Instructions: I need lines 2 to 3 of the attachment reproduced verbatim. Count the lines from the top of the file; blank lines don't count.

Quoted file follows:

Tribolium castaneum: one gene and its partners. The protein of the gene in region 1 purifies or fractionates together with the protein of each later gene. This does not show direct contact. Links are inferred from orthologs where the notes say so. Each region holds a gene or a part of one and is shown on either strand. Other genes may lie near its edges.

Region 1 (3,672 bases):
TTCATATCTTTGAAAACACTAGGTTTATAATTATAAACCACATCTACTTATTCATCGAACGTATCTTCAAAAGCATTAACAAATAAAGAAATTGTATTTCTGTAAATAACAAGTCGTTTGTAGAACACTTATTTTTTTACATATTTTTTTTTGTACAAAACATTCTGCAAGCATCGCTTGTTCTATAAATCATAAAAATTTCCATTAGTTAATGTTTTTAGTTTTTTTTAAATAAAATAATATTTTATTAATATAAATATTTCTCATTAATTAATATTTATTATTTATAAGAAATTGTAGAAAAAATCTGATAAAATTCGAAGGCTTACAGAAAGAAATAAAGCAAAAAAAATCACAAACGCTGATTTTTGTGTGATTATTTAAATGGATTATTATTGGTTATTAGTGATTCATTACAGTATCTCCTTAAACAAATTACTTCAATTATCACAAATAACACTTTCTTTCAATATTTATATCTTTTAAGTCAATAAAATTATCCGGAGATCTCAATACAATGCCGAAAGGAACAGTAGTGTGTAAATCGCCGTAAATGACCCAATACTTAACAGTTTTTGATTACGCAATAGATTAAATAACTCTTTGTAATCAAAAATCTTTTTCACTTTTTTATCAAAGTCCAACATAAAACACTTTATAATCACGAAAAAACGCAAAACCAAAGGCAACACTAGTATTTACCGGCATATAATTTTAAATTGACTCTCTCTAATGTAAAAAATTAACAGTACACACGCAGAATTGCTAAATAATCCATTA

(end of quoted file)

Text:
Region 1 (3,672 bases):
TTCATATCTTTGAAAACACTAGGTTTATAATTATAAACCACATCTACTTATTCATCGAACGTATCTTCAAAAGCATTAACAAATAAAGAAATTGTATTTCTGTAAATAACAAGTCGTTTGTAGAACACTTATTTTTTTACATATTTTTTTTTGTACAAAACATTCTGCAAGCATCGCTTGTTCTATAAATCATAAAAATTTCCATTAGTTAATGTTTTTAGTTTTTTTTAAATAAAATAATATTTTATTAATATAAATATTTCTCATTAATTAATATTTATTATTTATAAGAAATTGTAGAAAAAATCTGATAAAATTCGAAGGCTTACAGAAAGAAATAAAGCAAAAAAAATCACAAACGCTGATTTTTGTGTGATTATTTAAATGGATTATTATTGGTTATTAGTGATTCATTACAGTATCTCCTTAAACAAATTACTTCAATTATCACAAATAACACTTTCTTTCAATATTTATATCTTTTAAGTCAATAAAATTATCCGGAGATCTCAATACAATGCCGAAAGGAACAGTAGTGTGTAAATCGCCGTAAATGACCCAATACTTAACAGTTTTTGATTACGCAATAGATTAAATAACTCTTTGTAATCAAAAATCTTTTTCACTTTTTTATCAAAGTCCAACATAAAACACTTTATAATCACGAAAAAACGCAAAACCAAAGGCAACACTAGTATTTACCGGCATATAATTTTAAATTGACTCTCTCTAATGTAAAAAATTAACAGTACACACGCAGAATTGCTAAATAATCCATTA